[GpM] Ground Plain Modifier

AUTHOR: Edwina Bland

Model showing water and housing existing together
First model of water and housing together Digital studies of the three soil types with program allocated Wet soil density study Moist soil density study Dry soil density study Finished housing densities, according to typology Compositional plans of water and housing Models of the three soil types Light studies of the deck and housing Clothing the houses in ecologically friendly elements Individual typology house plans Buildup of the houses with skins clipped onto the frame Porous deck study Thermal water walls study Massing models of frame, deck and housing options Section Option One view01.jpg


Prototypes: Scenario Games: Action Plan:


Climate change is worsening. The site conditions in Thamesmead have a landscape that is prone to flooding, and the ground plain varies from dry to wet soil conditions, making it unstable. Housing is currently proposed for the site, as part of the Thames Gateway Zones of Change. Water and housing are expected to coexist mutually beneficially, as opposed to traditional building methods, which are rigid and antagonistic to the ground plain. The prototype is about a series of vertical layers, which move up from the ground plain – cuts, space frame, deck and houses. A porous deck serves as a datum plain allows rain to pass through it, thereby reducing the runoff from a site and surrounding areas.
The organic landscape needs to be ordered. Climate change can be relieved through an alternative water cycle which reduces water demand per household and alleviates the risk of houses flooding. There are seven water tools which are distributed through a strip of the site to store, channel and treat surface water. They are made by concrete components which cut, extrude and fold to direct the dynamic flows.The housing sits above the water landscape. It is a mix of typologies which also varies according to the soil conditions. Closer to the river, there is less density and lower building heights, to give a sense of transparency. Buildings are higher off the ground to prevent flooding, and more exclusive as they are bigger and detached.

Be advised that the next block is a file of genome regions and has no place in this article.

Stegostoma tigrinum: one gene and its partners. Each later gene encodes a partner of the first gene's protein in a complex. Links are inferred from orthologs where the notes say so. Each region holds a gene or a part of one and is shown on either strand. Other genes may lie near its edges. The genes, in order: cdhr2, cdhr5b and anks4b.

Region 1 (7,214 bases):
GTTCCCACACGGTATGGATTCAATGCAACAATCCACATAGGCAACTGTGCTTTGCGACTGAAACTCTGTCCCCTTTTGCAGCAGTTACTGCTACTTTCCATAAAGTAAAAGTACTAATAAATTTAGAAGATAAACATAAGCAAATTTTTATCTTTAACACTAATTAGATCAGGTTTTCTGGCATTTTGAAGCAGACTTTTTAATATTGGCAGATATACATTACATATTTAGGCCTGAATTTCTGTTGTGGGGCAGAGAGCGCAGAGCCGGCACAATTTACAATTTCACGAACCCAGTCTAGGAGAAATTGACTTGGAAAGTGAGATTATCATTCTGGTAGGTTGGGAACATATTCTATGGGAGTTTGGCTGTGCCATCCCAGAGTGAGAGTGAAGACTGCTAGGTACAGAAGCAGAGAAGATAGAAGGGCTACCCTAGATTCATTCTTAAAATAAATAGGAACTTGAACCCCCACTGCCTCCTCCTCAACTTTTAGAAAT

A frame is used to lift the houses off the natural ground plain. This may also be used for enclosure and structural support of the houses, so that the ecological elements can clip on like skins to the boxes. The space frame also regulates the 10mx10m grid system that dictates planning layout.

The existing water cycle uses mains water to meet the demands of the houses, and mains sewers to channel waste away. This scheme takes advantage of the flooding and unstable ground plain on the site and also alleviates climate change, by proposing a new water cycle. This uses water from the Thames to be treated and used for grey water tasks, and reuses water from the houses to lower the demand for treated water.
Ecologically friendly elements are used to ‘clothe’ the housing boxes. These are orientation, thermal mass, stack ventilation, thermal zoning, solar panels, insulation, SIPs, home water treatment, dual piping, on demand hot water, rainwater collectors, treatment plant, reed beds, irrigation, water features and courtyards.

Houses are geometrically simple, in contrast with the organic water cuts, and work on the basis of a standard unit that can be repeated and manipulated to form a prefab housing system. They are easy to build and cheap, and then dressed in various ecologically friendly elements within the modular 10mx10m grid. The plans are the only part that varies according to typology. Thermal zoning is used to order the rooms from hot to cold areas, leaving neutral open spaces. Density studies look at contemporary housing projects as references for achieving comparable homes per hectare.
The money for lifting the prototype above the natural plain would be shared by the local Council, since the site would serve as a natural flood defence, and the developer, who would benefit from their property being protected from flooding. EDF would be consulted for all prototypes, for energy provision and Carbon Emissions reduction.This site already has planning permission for 347 homes under the Zones of Change program. The scheme proposes a slice of a bigger prototype – this is a unit which could be expanded or multiplied as required. Various housing developers could take zones or fingers of the deck to develop.